My 1st Buick was a 1982 Century 2 door which I liked, but it had the Iron Duke.  

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1 hour ago, John_S_in_Penna said:

The magazine article states, "A switch from a floor-mounted handbrake lever to a pedal-operated one would plague the cars in their first year, causing the rear wheels to lock up, and the cars to lose control.  The GM X-body compacts could never shake off this blight on their reputation, but by 1982, they were pretty good cars."

 

Surely that problem led to a recall, to eliminate that problem. Does anyone remember that problem, or others specifically?

 

I wouldn't mind having one of these Skylarks, but since I can't own everything and they aren't on the top of my list, I probably never will.  But I'd like to see one at a show.

 

Along with the other X-cars, early 1980 model year Skylarks had 9 recalls—unheard of at a time when cars were not recalled as quickly as they are today:

https://howtune.com/recalls/buick/skylark/1980/

Edited by J3Studio (see edit history)

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Being that this new platform (fwd) was very important, GM wanted to get things right.  We had new Citations about 6 weeks before their show date, with "no sale" orders, as I recall.  The Citation had six recalls before it was released, but many were for things like a different jack hook and other minor things.  In general, the Citations and others could be had in somewhat luxurious (for the time) interior trim levels.  Nothing spectacular in the powertrain department, with the GM/Chevy 2.5L 4-cyl and new 2.8L 60-degree Chevy V-6.  They were decent cars, as I recall, with each carline division that got the platform doing their best to distill their divisional essence into the new smaller vehicles.  I do believe they were successful in their efforts.

 

The Citation X-11 was the sole performance offering, as I recall.  A new Holley staged 2bbl carb help increase the power output, plus the normal chassis upgrades (wider allow wheels, stiffer shocks, and f/r sway bars), along with the requisite blacked-out trim did the trick.  For whatever good it did for overall sales.

 

By the time the Citation became the Celebrity, "second gen" for the fwd platform, things got better.  Trim was evolutionarily better.  Fit/finish were improved, as was paint sheen.  Still solid products, by observation.  Brought us the variable-displacement a/c compressors and other improved components.  Just "normal cars" for many.

 

As far as GM cars, they were as good as anything else GM had back then.  The sophistication of the powertrain did not match the Hondas and such, by observation, but had a bit more horsepower/torque in the spec sheets.  Similar or larger interior sizes, which would give them lots of "checks" in the "Advantage GM" comparisons, but these things did not reflect the additional sophistication/refinement of the foreign machines, which they had been known for.  The GM 4-cyl cars were supposed to be better, with 4 more horsepower than a foreign competitor, for example, but the GM 4-cyl engine did not match the smoothness and such of the Honda 4-cyl.  The Hondas usually won the magazine road test performance segments, BUT no magazine mentioned how the Honda engine had WEAK power below 3000rpm.  Their NVH levels were less than the GM cars' characteristics, so the smooth shifting Honda automatic (syrupy) and quieter engine masked this situation, from what I could tell after I finally drove a Honda Accord in the '90s.  The Hondas had quicker acceleration due to their lower low gear ration, too, whereas the GM automatic transaxle had a more normal ratio spread.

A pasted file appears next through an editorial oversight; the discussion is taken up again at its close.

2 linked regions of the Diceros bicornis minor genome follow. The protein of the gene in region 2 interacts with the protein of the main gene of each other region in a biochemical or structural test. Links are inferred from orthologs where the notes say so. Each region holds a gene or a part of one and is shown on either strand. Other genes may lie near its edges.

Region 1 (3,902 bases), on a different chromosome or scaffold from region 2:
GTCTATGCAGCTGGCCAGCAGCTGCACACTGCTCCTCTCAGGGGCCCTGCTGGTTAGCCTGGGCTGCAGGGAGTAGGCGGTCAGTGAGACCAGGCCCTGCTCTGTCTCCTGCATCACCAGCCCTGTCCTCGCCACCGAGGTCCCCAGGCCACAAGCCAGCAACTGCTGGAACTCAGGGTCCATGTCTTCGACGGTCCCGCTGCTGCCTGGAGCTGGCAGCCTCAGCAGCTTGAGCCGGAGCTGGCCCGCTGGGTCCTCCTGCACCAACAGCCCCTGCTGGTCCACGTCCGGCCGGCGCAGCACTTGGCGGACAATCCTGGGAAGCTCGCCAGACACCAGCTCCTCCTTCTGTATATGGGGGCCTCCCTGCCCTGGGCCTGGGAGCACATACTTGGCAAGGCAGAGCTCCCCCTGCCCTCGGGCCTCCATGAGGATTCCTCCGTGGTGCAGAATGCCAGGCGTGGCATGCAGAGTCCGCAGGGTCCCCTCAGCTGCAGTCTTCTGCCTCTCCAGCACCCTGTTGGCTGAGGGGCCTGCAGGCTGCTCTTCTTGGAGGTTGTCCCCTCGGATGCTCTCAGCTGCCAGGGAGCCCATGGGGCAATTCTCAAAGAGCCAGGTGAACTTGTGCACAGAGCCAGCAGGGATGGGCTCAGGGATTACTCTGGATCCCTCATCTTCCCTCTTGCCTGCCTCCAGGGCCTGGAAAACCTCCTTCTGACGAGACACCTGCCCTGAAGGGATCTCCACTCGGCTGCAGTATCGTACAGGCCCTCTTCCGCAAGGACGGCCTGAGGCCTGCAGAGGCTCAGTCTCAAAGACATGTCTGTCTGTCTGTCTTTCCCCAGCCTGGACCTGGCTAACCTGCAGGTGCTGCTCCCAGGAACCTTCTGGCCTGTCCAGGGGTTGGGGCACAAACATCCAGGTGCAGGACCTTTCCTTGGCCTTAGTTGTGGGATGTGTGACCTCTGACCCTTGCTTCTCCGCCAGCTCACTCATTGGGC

The fwd X-cars did fit the need for GM in those somewhat recessive early-80s years.  A smaller alternative for most of the GM brands, that did reasonably well.  There was no cult following of them (as the Hondas tended to have), so they were "just cars" that were used, had probably 4 trade cycles before they went into recycling operations.  For the time, they were "Typically GM".

 

IF GM's powertrain programs had been more "upscale" rather than otherwise, with OHC engines rather than pushrods, things might have been different?  But the pushrod engines worked fine, just a bit rough in nature, "more pedestrian" rather than otherwise, possibly?  The "polish" wasn't there to the same extent as it was with Honda, by observation.  

 

As with the prior rwd X-car platform, the Buick versions were the forgotten ones, by observation.  VERY nicely trimmed.  But being lower-volume Buicks, they didn't sell as many as the flashier Pontiac versions.  After the new wore off, they were forgotten by the buying public.  Generally more reliable and durable than many gave them credit for being, but the generally generic nature of their common powertrains might have hurt them a bit.  As soon as the national economy improved, the buyers went back to the larger cars.